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Genetic engineering

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To describe DNA extraction To explain and demonstrate DNA cloning To explain the process of PCR and its uses. To explain DNA fingerprinting and its uses

Text of Genetic engineering

  • 1.Aim: to introduce DNA technology techniquesand its applications Objectives: To describe DNA extraction To explain and demonstrate DNA cloning To explain the process of PCR and its uses. To explain DNA fingerprinting and its uses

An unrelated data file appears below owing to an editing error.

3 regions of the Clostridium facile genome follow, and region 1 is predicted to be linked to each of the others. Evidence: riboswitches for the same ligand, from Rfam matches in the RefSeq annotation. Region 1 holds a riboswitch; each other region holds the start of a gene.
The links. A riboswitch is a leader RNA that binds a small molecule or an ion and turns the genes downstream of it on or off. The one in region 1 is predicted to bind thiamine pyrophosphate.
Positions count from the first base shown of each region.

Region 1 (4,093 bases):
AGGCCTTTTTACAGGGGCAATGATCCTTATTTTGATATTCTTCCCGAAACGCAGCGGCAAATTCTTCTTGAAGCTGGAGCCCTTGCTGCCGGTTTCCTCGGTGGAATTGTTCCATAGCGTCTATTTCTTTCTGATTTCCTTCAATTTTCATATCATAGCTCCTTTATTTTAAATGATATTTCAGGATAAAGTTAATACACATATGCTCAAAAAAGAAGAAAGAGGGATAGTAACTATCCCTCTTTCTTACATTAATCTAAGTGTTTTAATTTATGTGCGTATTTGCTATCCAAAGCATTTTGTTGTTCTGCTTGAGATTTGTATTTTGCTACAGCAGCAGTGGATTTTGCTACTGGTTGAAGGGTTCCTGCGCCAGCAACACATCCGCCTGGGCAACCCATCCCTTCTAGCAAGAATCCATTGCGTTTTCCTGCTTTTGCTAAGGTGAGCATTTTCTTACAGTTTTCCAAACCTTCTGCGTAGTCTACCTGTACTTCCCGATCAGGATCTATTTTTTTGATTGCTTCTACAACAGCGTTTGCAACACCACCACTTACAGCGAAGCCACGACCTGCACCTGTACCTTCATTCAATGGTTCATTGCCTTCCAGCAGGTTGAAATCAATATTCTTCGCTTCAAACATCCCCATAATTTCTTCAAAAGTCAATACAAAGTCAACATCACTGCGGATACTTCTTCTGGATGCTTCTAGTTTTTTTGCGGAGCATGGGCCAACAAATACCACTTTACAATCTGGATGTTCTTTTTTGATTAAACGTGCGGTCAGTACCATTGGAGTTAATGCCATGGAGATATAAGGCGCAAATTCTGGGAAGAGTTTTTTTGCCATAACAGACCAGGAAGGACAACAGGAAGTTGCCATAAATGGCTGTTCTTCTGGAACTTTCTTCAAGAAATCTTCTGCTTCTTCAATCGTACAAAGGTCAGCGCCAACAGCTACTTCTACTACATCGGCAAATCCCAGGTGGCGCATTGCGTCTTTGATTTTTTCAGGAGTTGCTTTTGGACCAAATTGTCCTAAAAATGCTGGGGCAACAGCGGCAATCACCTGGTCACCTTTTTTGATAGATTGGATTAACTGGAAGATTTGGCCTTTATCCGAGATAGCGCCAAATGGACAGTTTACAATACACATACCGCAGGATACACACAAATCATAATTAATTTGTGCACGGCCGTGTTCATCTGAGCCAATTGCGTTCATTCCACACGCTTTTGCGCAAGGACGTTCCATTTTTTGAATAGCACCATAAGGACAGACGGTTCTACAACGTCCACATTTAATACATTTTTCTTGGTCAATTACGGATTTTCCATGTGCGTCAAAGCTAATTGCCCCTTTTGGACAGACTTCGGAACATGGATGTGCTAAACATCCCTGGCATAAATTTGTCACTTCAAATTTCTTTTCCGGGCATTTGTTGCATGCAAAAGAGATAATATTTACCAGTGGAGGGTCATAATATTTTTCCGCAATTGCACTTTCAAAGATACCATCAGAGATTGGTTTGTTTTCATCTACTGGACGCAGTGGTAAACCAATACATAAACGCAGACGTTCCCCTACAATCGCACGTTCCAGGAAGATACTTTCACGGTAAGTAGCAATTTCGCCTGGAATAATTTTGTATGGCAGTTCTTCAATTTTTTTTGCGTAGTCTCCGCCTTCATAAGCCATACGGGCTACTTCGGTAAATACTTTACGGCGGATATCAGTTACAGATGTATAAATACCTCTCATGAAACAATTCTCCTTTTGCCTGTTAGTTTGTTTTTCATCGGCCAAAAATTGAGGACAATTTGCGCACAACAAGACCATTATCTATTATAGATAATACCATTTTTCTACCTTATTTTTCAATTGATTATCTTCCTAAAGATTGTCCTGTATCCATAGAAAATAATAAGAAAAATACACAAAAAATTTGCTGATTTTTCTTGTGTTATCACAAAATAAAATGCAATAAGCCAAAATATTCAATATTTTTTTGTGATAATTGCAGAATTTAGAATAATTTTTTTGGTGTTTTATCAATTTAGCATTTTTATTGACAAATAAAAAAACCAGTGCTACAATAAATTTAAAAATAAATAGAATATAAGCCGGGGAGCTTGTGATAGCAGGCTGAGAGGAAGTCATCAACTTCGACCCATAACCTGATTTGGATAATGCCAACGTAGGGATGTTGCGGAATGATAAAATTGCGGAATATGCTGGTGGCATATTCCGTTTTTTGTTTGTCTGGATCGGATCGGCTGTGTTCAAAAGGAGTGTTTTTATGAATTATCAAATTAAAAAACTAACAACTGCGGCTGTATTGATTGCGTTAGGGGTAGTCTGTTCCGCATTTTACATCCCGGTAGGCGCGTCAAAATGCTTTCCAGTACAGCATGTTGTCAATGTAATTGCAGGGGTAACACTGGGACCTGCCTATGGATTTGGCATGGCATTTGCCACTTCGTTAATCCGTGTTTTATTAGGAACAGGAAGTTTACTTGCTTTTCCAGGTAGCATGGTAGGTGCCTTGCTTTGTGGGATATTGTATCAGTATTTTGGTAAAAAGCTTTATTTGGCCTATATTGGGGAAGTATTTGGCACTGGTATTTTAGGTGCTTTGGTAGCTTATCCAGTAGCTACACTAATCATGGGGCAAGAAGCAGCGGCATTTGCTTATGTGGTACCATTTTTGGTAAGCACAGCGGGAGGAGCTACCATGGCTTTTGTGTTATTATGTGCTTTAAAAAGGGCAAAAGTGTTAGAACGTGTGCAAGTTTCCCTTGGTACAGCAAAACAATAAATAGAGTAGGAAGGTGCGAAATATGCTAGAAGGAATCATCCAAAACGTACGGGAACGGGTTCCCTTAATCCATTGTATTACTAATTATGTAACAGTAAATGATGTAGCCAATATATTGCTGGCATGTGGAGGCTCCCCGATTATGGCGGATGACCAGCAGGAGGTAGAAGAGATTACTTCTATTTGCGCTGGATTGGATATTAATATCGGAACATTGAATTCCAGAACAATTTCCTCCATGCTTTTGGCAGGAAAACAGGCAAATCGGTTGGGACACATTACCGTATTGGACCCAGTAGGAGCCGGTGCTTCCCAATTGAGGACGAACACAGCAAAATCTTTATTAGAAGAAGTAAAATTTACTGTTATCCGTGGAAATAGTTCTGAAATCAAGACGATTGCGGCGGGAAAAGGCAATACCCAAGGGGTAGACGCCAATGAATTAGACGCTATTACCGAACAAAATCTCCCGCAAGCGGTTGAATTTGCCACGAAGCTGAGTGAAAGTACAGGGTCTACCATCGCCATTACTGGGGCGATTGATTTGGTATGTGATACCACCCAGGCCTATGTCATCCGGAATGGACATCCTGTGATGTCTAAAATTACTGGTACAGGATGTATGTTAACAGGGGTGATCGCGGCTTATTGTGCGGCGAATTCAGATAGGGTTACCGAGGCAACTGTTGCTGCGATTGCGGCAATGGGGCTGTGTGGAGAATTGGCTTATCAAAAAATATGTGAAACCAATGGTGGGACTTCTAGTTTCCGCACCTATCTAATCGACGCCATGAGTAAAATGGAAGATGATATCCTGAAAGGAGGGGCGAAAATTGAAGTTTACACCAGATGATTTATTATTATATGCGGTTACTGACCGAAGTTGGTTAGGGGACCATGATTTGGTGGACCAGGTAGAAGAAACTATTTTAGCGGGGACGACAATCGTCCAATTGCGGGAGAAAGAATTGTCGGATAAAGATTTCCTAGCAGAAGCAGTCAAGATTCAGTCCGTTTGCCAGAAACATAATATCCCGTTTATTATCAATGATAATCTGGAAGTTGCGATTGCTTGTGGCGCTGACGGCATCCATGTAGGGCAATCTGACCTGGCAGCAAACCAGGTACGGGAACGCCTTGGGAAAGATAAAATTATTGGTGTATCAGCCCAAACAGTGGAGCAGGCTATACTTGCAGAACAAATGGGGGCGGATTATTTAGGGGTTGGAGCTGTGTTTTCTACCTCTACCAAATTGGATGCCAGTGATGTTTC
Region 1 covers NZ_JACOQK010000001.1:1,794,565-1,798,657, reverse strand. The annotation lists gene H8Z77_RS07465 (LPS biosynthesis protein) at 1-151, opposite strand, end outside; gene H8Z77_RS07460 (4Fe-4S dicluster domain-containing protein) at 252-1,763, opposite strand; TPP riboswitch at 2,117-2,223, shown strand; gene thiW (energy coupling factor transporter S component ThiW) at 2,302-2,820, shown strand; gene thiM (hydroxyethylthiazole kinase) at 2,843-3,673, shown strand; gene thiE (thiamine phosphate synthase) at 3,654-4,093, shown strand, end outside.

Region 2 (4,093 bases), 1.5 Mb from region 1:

2. The structure of nucleic acidsThere are two types of nucleic acids:1. Deoxyribonucleic acid (DNA)2. Ribonucleic acid (RNA)Both are polymers made up of sub-units called nucleotides 3. Each nucleotide is made up of three parts: A Phosphate group A pentose sugar (either ribose or deoxyribose) A base which contains nitrogen 4. DNA molecule 5. RNA molecule 6. DNA extraction 7. centrifuge Break down Precipitate the cell wallthe DNA andusing membranesethanolAdd somebuffered detergentto break down the Centrifuge tocell membranesisolate theDNAvideoDissolve DNA 8. Gene cloning 9. Restriction enzymes Restriction enzymes are enzymes that cut DNA intosmall fragments. This allows individual genes to beisolated. Restrictions enzymes recognize and cleave at specificDNA sequences. E.g. EcoRI 10. Vectors Vector - A DNA molecule that carries the foreign DNA fragment into a host cellSeveral types of vectors are used including: Plasmids Bateriophages (i.e. the DNA of the bacteriophage genome) Viruses 11. Plasmids vectorsEssential features of a plasmidvector: A origin of replication A selectable marker that allowscells that carry the plasmid to bedistinguished from cells that donot. This is usually an antibioticresistance gene. One or more unique restrictionenzyme sites into which DNAcan be ligated. 12. Hosts Host cells include: E. coli Other types of bacterium Yeast 13. Basic steps in genetic engineering1. Isolate the gene2. Insert it in a host using a vector3. Produce as many copies of the host as possible4. Separate and purify the product of the gene 14. Step 1: Isolating the gene The action of a restriction enzyme 15. Step 2: Inserting gene into vector Plasmid removed frombacterial cell and are cutwith the samerestriction enzyme A chunk of DNA canthus be inserted intothe plasmid DNA toform a recombinant DNA ligase attacheshuman gene to plasmidat sticky ends 16. Step 3: inserting vector into host The recombinantplasmids are thenmixed with bacteria. Vector plasmid takenup by treatedbacterium This insertion is calledtransformation 17. Step 4: Multiplication of the host cells bycloning In these conditions,the bacteria multiplyrapidly, makingmany copies of thehuman gene. 18. Recombinants Vs non-recombinantsThe plasmids have naturally occuring genes for antibiotic resistance An agar plate containingAmpicillin is used to allowonly those cells which havetaken up a suitable plasmidto survive and divide. Thesecells must have resistanceto Ampicillin 19. Video 20. What is PCR? PCR involves the targeted amplification of aspecific DNA sequence. Using PCR the amount of a chosen DNAfragment can be increased 10-10 fold in 2-3hours 21. Performing a PCR reactionA PCR reaction contains:1. A small amount of DNA fragment to be amplified.2. The primers which act as signals to the DNA polymerase enzyme to start copying.3. The different types of nucleotide containing the bases adenine, guanine, cytosine and thymine.4. Taq DNA polymerase 22. ReactionPCR tube Thermocycler 23. Performing a PCR reaction Strands of sample DNAseparated by heating to95oC Mixture cooled to 55oCto allow primers to bind. Mixture heated to 70oCfor replication(optimum temp of DNApolymerase)AnimationVideo 24. PCR AmplificationExponential Amplification of template DNA 25. DNA fingerpriting DNA profiling allows individuals to be unambiguously identified. It relies on differences between the genomes of different individuals. The DNA of every human being is 99.9% the same. It is the 0.1% that makes all the difference 26. Short Tandem Repeats (STR) An STR is a sequence of 2-5 bp (e.g. TCAT) repeated from 1-50 times. STRs occur at many sites in the genome of humans andother animals. The number of copies of the repeat in a particular STRvaries enormously between different individuals. It is thenumber of times that these blocks of STRs are repeatedthat produces the variation in individuals. 27. Obtaining a DNA profile The DNA is extracted from the sample and cut into millions of small fragments using resctriction enzymes, aimed at a specific base pair sequence, called a restriction site. 28. DNA fragments are separated using electrophoresis. The DNA samples to be analysed are each added to a well. The fragments are then subjected to an electric field The smaller fragments move faster, the larger ones move slower 29. The DNA fragments are transfered to a nylon membrane by aprocess called Southern blotting. Radioactive probes are used to attach to specific parts of thefragments. The nylon sheet with DNA fragments attached is placed underX-ray film. Patterns of bands on DNA profile 30. This produces a visiblepattern of light and darkbands (where the radioactiveprobe is present) rather like abar-code. Everyones bar-code is different 31. Animation 32. DNA fingerprinting in Forensics DNA fingerprints can be used as biological evidence Strands of DNA can be found on hair, blood or semen Useful in solving crimes like murder and rape DNA Fingerprinting has exonorated people who were falsely convicted 33. DNA profiling in forensic science DNA from a victim (e.g. in a bloodspot) may be left on the clothing ofan attacker. Or attacker may leave their DNA on acrime victim (e.g. in blood, hair orsemen). In this case the DNA profilefrom the attacker is compared to thatof suspects. A large database of DNA profiles ofknown offenders has beenassembled. 34. In paternity testingFor each STR a child inherits oneallele (band on gel) from the mother,one from the father. In the example shown on the right, which shown the inheritance of a single STR, who is the father of the child? 35. Detection of pathogens by PCR Infections by certain pathogens can be detected byPCR using primers that recognise the pathogengenome. E.g. rabies can be diagnosed by amplifying rivalnucleic acid present in viruses in saliva. PCR is also valuable in the diagnosis of HIV it can detect infection very soon after exposure and also newborn babies